I said to a friend the other day that I hope and pray that somewhere, somehow, something positive blooms in memory of all those taken too soon. I think it’s starting. Across America people have started intelligent dialogues about mental health services, school administrators have reevaluated their safety protocols, teachers have been inspired by tales of heroism, students have witnessed the importance of coming to one another’s aid instead of tearing each other down, and parents have been reminded that our children–and, in my case, a seventh birthday–are truly life’s greatest gifts.

Love to you all.

What We Really Bring Home From the Grocery Store

These days, I’m pretty sure my life revolves around grocery shopping. So much so that sometimes the sensation of my freely swinging arms brushing against my sides feels so unnatural that I need to reach out and grab hold of an imaginary cart to regain balance and perspective and purpose.

Hyperbole? Maybe.

But, you see, when I grocery shop, I do more–much more–than just walk around the healthy perimeter and down a few select aisles of the store.

When I grocery shop, every turn of the cart is a meditation on how much I love my family–on how much my young children’s still-growing bodies and ever-developing minds need physical nourishment and how I am the one responsible for supplying to them the foundational nutrition that will shape who they become and how they will feed and treat their bodies for the rest of their lives; on how much my husband’s health depends upon what he does and doesn’t eat (the ice cream, cookie, cake, & cracker aisles? Yes, they are the reasons I do the grocery shopping–after all, I want him to be healthy for the long-haul in this life we love to live together); on how my parents are learning, by example, to eat healthier in order to ease the effects of aging and reduce their reliance on pharmaceuticals so that they may actively enjoy every moment with their grandkids; on how my own health is balanced and maintained by eating well, and how my family’s healthy eating practices begin with me when I choose to fill our grocery cart up in the organic produce aisle, the organic meat department, and the natural foods bulk section.

When I grocery shop, I do more than just purchase groceries. I vote for quality food free of pesticides, GMOs, chemicals, and processing with our hard-earned money. I vote with the extra dollar I pay for every organic cucumber that I will juice, skin included, and drink with my children the next day. I vote with my decision to place grass-fed beef on the conveyor belt rather than the “Club Pack” ground chuck that could potentially be mystery meat suspended in pink slime. I vote with my devotion to organic unrefined coconut oil instead of Crisco. I vote with raw organic nuts, grain-free flours, wild-caught fish, and locally-grown organic produce. Do I pay significantly more for these products? If money is your only measure of payment, then, yes, I do. But that’s not how I see it.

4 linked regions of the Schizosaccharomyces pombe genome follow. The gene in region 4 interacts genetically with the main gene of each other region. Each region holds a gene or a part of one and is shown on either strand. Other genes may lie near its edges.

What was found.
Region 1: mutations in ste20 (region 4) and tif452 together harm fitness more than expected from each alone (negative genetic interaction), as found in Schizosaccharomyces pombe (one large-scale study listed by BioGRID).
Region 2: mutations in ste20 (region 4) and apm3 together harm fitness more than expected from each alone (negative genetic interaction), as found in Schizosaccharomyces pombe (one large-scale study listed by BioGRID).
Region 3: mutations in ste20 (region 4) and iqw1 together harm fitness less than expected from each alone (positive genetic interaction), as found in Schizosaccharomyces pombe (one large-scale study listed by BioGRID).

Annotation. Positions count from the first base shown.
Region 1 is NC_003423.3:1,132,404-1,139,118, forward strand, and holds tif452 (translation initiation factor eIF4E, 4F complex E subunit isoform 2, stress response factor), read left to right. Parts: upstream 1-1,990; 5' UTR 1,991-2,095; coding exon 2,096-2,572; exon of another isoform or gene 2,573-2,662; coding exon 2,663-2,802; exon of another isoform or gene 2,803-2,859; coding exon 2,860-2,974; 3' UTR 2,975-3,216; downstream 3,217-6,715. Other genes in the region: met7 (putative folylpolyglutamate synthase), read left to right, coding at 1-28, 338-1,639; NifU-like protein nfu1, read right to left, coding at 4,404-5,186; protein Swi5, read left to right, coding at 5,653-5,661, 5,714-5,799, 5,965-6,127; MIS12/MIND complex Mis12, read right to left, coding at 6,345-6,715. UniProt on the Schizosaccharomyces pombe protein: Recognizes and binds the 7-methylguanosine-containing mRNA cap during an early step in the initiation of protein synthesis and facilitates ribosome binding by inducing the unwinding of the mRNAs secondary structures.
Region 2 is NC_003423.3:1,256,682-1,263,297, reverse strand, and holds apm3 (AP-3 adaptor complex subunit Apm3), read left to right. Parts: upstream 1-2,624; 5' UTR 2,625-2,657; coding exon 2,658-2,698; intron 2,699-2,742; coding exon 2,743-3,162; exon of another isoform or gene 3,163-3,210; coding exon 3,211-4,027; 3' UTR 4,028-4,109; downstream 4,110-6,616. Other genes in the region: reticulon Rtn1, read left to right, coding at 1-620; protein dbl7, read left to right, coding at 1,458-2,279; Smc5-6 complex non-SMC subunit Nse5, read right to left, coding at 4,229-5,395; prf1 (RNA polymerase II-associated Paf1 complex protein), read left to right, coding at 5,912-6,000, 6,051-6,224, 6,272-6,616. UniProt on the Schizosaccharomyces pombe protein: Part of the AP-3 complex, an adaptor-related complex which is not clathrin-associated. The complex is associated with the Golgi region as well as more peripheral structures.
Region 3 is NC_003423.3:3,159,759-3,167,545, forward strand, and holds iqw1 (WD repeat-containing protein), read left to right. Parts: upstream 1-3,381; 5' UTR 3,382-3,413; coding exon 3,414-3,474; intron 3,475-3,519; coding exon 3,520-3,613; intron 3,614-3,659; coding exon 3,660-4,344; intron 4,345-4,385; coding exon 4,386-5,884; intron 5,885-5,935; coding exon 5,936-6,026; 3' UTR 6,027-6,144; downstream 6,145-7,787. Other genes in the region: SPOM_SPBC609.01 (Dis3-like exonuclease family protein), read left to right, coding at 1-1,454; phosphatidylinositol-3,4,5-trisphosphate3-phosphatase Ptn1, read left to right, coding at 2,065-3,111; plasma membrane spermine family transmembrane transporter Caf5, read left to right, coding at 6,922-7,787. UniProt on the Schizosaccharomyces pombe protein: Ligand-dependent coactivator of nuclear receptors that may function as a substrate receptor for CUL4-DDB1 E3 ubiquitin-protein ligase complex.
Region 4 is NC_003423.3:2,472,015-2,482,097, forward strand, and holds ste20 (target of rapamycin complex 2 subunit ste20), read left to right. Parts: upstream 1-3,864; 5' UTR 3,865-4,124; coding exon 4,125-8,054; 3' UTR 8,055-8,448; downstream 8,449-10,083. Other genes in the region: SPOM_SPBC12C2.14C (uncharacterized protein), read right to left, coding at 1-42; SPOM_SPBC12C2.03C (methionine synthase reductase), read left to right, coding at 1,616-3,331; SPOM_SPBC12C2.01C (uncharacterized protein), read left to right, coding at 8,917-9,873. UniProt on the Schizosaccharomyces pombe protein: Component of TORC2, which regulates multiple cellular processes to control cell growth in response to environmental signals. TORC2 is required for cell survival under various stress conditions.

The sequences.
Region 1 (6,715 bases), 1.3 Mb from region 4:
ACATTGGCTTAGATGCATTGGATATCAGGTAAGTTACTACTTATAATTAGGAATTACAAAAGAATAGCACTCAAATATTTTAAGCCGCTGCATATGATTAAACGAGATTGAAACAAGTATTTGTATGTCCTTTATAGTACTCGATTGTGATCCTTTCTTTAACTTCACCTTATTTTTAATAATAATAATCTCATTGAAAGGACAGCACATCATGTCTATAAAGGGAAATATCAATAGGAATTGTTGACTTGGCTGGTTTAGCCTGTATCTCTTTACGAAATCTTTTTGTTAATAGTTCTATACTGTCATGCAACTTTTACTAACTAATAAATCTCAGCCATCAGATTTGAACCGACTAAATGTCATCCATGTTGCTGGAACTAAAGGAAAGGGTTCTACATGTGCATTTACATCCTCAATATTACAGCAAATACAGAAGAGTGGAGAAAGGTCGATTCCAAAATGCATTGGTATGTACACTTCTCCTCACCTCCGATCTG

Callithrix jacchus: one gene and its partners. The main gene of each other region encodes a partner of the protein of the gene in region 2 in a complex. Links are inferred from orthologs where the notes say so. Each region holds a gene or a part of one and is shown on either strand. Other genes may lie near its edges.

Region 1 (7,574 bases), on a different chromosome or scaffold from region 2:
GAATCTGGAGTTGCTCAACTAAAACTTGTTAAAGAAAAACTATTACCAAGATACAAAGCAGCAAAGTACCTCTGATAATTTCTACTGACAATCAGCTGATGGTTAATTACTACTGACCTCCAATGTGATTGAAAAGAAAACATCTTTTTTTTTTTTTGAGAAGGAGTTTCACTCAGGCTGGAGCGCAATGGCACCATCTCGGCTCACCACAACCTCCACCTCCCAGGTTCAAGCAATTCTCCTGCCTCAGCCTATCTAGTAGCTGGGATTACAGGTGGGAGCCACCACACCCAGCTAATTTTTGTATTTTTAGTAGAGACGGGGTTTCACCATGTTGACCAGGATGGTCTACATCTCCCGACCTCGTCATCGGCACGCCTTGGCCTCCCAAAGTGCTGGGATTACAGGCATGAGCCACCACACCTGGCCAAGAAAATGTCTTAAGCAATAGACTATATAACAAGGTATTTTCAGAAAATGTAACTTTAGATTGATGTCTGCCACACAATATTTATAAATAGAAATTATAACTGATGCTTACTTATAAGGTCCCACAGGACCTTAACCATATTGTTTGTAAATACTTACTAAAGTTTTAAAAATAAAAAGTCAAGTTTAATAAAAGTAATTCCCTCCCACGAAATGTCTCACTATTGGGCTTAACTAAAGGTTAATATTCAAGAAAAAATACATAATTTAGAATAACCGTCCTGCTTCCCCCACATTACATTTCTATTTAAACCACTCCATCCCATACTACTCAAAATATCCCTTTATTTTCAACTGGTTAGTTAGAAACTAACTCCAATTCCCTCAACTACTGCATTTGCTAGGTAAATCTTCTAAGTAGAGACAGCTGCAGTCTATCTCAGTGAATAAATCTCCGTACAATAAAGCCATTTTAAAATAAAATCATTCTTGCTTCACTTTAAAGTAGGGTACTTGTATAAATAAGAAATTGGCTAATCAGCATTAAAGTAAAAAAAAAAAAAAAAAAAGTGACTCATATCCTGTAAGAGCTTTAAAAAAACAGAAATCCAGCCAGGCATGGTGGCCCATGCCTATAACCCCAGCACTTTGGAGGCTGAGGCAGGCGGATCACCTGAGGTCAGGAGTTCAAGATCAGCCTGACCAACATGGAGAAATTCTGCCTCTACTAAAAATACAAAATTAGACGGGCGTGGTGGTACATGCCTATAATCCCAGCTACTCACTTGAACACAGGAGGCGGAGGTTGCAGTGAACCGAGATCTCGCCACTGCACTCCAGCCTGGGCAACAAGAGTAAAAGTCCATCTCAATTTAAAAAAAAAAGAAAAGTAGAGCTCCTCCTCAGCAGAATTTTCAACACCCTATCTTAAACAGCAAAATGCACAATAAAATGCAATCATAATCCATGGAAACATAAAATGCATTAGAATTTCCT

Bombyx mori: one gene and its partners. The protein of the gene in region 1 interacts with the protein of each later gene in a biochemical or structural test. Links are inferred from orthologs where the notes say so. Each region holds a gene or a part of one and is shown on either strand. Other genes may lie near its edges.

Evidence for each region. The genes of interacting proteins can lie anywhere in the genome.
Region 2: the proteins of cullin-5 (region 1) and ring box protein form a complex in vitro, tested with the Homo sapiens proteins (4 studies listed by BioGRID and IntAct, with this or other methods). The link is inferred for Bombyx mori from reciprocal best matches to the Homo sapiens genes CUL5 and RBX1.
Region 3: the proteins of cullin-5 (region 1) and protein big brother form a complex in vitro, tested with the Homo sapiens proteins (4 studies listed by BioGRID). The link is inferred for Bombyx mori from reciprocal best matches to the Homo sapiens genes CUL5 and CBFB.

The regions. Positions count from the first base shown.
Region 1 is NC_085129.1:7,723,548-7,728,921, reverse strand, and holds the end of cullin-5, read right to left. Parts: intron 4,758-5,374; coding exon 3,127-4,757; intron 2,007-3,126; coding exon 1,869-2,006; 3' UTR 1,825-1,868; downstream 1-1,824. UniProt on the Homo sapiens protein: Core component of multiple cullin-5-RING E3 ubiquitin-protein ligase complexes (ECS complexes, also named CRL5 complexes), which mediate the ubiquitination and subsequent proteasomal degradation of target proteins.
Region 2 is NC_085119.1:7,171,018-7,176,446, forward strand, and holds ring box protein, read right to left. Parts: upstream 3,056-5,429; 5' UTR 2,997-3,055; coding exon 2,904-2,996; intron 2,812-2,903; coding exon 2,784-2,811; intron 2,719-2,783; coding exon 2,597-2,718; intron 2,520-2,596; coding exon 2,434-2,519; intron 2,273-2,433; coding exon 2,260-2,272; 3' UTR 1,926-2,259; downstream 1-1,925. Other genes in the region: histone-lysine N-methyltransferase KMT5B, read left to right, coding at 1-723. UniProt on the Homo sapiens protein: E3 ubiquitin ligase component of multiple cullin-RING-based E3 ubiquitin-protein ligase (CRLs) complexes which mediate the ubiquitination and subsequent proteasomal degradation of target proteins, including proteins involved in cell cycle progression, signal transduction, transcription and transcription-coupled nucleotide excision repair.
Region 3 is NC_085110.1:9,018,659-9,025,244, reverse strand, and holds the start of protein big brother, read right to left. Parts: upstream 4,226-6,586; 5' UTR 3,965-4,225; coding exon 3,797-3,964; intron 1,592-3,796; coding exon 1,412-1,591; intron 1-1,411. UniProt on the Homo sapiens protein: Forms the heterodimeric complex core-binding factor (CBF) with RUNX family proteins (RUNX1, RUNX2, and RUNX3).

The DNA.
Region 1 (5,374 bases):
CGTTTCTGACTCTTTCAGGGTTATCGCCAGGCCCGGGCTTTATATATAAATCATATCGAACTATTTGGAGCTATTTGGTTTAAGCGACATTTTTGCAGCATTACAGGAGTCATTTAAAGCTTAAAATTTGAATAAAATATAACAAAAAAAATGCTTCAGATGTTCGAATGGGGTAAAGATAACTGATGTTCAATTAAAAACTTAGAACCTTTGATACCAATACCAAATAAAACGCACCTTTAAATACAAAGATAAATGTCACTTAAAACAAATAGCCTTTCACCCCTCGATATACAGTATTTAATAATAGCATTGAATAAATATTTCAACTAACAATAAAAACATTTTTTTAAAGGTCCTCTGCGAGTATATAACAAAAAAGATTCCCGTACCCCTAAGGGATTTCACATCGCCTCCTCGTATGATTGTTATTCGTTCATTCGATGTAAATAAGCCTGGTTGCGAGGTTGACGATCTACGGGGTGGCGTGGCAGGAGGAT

I see it like this:

When I grocery shop, I bring home my family’s current and future health, wealth, happiness, and longevity in over-flowing, reusable bags. What do you shop for each week?

Happy Shopping, Lovelies!

XO~Nikki

Monday is Launch Day!

Okay, Lovelies. I know you all clicked on the link from our Facebook Invitation, but NO PEEKING! Not even a tiny bit until Monday! I cross my Paleo-healthy heart it will be worth the wait!

What will be in store for you here, you wonder? The short answer: LOTS! Not only will we share (in the way only sisters can share) our health struggles and our successes with Paleo, but we will also provide resources and strategies to help you achieve the same! In addition, we will share Paleo recipes; reviews of books, products, and places; and our workouts/exercise regimens (because feeding constantly ravenous cave creatures the healthy way counts as exercise, right?).

And, as if that isn’t exciting enough, I forgot to mention that we sisters have hilarious kiddos (a.k.a. cave creatures) and cavemen who like to rearrange (or totally obliterate) our most carefully constructed plans without any advance notice. So, really, anything goes! (One day I will have stopped laughing long enough to tell you all the coconut oil story….)

See you on Monday!